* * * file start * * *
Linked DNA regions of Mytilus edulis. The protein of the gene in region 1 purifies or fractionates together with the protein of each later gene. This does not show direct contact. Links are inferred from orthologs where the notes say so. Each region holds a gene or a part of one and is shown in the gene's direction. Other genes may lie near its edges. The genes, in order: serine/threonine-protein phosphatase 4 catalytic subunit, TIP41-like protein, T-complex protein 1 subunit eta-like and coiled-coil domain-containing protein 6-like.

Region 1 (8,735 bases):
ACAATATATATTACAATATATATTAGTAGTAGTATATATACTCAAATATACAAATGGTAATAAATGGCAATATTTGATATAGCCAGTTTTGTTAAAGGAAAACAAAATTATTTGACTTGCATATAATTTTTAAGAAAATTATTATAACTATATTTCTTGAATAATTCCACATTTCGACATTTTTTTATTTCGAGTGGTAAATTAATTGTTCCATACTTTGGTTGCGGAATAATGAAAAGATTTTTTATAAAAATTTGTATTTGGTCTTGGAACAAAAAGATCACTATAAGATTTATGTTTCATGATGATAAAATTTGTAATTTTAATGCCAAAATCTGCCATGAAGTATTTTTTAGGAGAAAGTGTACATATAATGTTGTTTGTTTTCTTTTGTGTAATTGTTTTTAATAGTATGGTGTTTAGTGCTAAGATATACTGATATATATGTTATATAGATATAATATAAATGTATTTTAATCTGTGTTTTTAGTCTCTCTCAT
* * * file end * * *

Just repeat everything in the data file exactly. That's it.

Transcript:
Linked DNA regions of Mytilus edulis. The protein of the gene in region 1 purifies or fractionates together with the protein of each later gene. This does not show direct contact. Links are inferred from orthologs where the notes say so. Each region holds a gene or a part of one and is shown in the gene's direction. Other genes may lie near its edges. The genes, in order: serine/threonine-protein phosphatase 4 catalytic subunit, TIP41-like protein, T-complex protein 1 subunit eta-like and coiled-coil domain-containing protein 6-like.

Region 1 (8,735 bases):
ACAATATATATTACAATATATATTAGTAGTAGTATATATACTCAAATATACAAATGGTAATAAATGGCAATATTTGATATAGCCAGTTTTGTTAAAGGAAAACAAAATTATTTGACTTGCATATAATTTTTAAGAAAATTATTATAACTATATTTCTTGAATAATTCCACATTTCGACATTTTTTTATTTCGAGTGGTAAATTAATTGTTCCATACTTTGGTTGCGGAATAATGAAAAGATTTTTTATAAAAATTTGTATTTGGTCTTGGAACAAAAAGATCACTATAAGATTTATGTTTCATGATGATAAAATTTGTAATTTTAATGCCAAAATCTGCCATGAAGTATTTTTTAGGAGAAAGTGTACATATAATGTTGTTTGTTTTCTTTTGTGTAATTGTTTTTAATAGTATGGTGTTTAGTGCTAAGATATACTGATATATATGTTATATAGATATAATATAAATGTATTTTAATCTGTGTTTTTAGTCTCTCTCAT